Improve availability of enterprise data
For those striving to avoid system downtime, change is enemy No. 1
“At one end [of the CMM scale], you might have some superstars who do a really good job of managing [the datacenter], and they’re indispensable, but unfortunately they haven’t documented fully, and if one of those guys gets hit by the proverbial bus, you’re in trouble,” Daher says. “And the other extreme is a fully documented environment where everything is automated, and if something’s not automated, there is a manual procedure in place that runs like clockwork.”Which of those descriptions hits closest to home? Choosing a well-known standard such as ITIL (Information Technology Infrastructure Library) is helpful in that new hires already versed in it will get up to speed in your environment faster, although Daher notes that many successful datacenters had similarly rigorous practices in place years before ITIL became fashionable. The key is that your internal standards be rigorous, well documented, and drilled into everyone in the organization. And those standards should extend all the way down to simple tasks such as configuring a switch and even to the naming conventions used for your zone sets.
That last recommendation came out of Daher’s work with a large oil company, in which the two administrators who managed the storage fabric used different naming conventions, and even these were inconsistent. This worked just fine on a day-to-day basis, but it’s a potential showstopper if one of those admins — or worse, someone else in the IT organization — had to recover from an outage on his own.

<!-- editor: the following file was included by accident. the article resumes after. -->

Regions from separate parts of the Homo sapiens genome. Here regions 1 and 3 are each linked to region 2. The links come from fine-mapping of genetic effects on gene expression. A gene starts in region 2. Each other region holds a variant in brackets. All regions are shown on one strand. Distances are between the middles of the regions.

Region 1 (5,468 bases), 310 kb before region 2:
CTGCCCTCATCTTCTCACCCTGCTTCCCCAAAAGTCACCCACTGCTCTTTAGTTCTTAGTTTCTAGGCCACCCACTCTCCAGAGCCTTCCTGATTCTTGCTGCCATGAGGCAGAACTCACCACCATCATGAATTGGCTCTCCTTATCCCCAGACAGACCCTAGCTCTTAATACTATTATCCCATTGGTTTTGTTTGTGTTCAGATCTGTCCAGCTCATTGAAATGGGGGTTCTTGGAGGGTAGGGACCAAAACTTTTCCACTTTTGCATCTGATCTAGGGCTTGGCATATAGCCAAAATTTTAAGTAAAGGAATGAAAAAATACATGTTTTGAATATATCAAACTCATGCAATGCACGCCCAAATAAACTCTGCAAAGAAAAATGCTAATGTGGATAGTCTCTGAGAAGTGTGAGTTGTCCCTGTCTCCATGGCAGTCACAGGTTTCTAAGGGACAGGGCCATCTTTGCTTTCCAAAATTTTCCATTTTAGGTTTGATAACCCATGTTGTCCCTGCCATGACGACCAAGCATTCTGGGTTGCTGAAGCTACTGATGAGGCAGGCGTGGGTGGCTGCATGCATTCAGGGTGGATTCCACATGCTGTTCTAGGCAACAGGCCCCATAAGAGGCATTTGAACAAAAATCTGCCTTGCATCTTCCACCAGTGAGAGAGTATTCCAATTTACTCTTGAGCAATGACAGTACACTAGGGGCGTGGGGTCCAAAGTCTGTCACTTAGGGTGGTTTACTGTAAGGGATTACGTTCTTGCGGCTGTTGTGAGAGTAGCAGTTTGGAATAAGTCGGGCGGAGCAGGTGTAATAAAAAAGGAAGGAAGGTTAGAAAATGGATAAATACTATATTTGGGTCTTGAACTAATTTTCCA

“A lack of consistency in the documentation of such a simple thing seems minor, but it can really kill you and prolong your pain when you’re trying to do really complex things at 2 in the morning.” It all comes down to accountability, Daher says, adding, “If their boss had really been accountable for hard results, that sort of thing just wouldn’t happen.”
Ironing out the process
For Tom Ferris, manager of servers and storage for an international financial institution that prefers to remain nameless, the success of his company’s high-availability initiative depends as much on implementing standardization and controls as it does on traditional disaster-recovery planning. He says most of the problems his group experiences are due to inadequate testing, misconfiguration, or other mistakes, and they are revamping their processes to address them. “A lot of the emphasis of the high-availability program is on putting the technology in place for redundancy and fail-over capabilities and that type of thing, but in my mind that doesn’t really get you high availability,” he says. “Most of the outages that we’ve experienced, and if you look at what the analysts say, most of the outages in general, are not caused by the technology, they’re caused by people making changes.”
The high-availability program dovetails with a utility computing initiative also going on at the company, giving Ferris and his group an opportunity to change the processes for application provisioning and administration in a way that serves both. The goal is to move away from dedicated servers for each application to a shared infrastructure model, in which the application owners will purchase a set of services — compute, storage, availability, and so on — from the IT group.